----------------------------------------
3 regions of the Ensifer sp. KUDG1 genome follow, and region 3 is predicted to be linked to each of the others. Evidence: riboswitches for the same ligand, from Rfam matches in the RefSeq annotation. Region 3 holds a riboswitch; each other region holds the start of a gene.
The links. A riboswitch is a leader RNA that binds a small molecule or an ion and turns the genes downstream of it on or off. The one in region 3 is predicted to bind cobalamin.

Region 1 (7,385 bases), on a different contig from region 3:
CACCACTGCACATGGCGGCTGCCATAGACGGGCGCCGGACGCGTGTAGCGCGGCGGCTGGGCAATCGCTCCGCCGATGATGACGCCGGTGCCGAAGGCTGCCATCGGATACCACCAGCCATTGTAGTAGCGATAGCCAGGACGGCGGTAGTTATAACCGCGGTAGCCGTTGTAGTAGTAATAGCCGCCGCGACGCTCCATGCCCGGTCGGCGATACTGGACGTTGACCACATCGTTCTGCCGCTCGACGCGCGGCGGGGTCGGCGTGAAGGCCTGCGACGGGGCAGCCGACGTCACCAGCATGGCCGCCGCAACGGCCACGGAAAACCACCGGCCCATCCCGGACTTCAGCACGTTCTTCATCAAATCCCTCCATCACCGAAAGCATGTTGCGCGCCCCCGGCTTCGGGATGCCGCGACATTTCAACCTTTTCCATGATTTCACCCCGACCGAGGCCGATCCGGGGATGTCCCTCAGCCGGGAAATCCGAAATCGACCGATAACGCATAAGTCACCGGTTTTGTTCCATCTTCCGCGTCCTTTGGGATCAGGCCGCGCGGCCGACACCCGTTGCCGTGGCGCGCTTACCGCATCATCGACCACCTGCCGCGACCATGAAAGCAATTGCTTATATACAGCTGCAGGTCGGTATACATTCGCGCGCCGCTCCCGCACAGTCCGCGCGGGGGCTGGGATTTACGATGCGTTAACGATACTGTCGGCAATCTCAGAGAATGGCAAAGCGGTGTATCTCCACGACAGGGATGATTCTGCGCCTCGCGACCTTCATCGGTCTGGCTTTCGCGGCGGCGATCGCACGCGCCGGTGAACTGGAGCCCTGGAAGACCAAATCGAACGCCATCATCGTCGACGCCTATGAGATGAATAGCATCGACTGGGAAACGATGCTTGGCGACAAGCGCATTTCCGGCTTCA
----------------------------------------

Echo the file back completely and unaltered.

3 regions of the Ensifer sp. KUDG1 genome follow, and region 3 is predicted to be linked to each of the others. Evidence: riboswitches for the same ligand, from Rfam matches in the RefSeq annotation. Region 3 holds a riboswitch; each other region holds the start of a gene.
The links. A riboswitch is a leader RNA that binds a small molecule or an ion and turns the genes downstream of it on or off. The one in region 3 is predicted to bind cobalamin.

Region 1 (7,385 bases), on a different contig from region 3:
CACCACTGCACATGGCGGCTGCCATAGACGGGCGCCGGACGCGTGTAGCGCGGCGGCTGGGCAATCGCTCCGCCGATGATGACGCCGGTGCCGAAGGCTGCCATCGGATACCACCAGCCATTGTAGTAGCGATAGCCAGGACGGCGGTAGTTATAACCGCGGTAGCCGTTGTAGTAGTAATAGCCGCCGCGACGCTCCATGCCCGGTCGGCGATACTGGACGTTGACCACATCGTTCTGCCGCTCGACGCGCGGCGGGGTCGGCGTGAAGGCCTGCGACGGGGCAGCCGACGTCACCAGCATGGCCGCCGCAACGGCCACGGAAAACCACCGGCCCATCCCGGACTTCAGCACGTTCTTCATCAAATCCCTCCATCACCGAAAGCATGTTGCGCGCCCCCGGCTTCGGGATGCCGCGACATTTCAACCTTTTCCATGATTTCACCCCGACCGAGGCCGATCCGGGGATGTCCCTCAGCCGGGAAATCCGAAATCGACCGATAACGCATAAGTCACCGGTTTTGTTCCATCTTCCGCGTCCTTTGGGATCAGGCCGCGCGGCCGACACCCGTTGCCGTGGCGCGCTTACCGCATCATCGACCACCTGCCGCGACCATGAAAGCAATTGCTTATATACAGCTGCAGGTCGGTATACATTCGCGCGCCGCTCCCGCACAGTCCGCGCGGGGGCTGGGATTTACGATGCGTTAACGATACTGTCGGCAATCTCAGAGAATGGCAAAGCGGTGTATCTCCACGACAGGGATGATTCTGCGCCTCGCGACCTTCATCGGTCTGGCTTTCGCGGCGGCGATCGCACGCGCCGGTGAACTGGAGCCCTGGAAGACCAAATCGAACGCCATCATCGTCGACGCCTATGAGATGAATAGCATCGACTGGGAAACGATGCTTGGCGACAAGCGCATTTCCGGCTTCA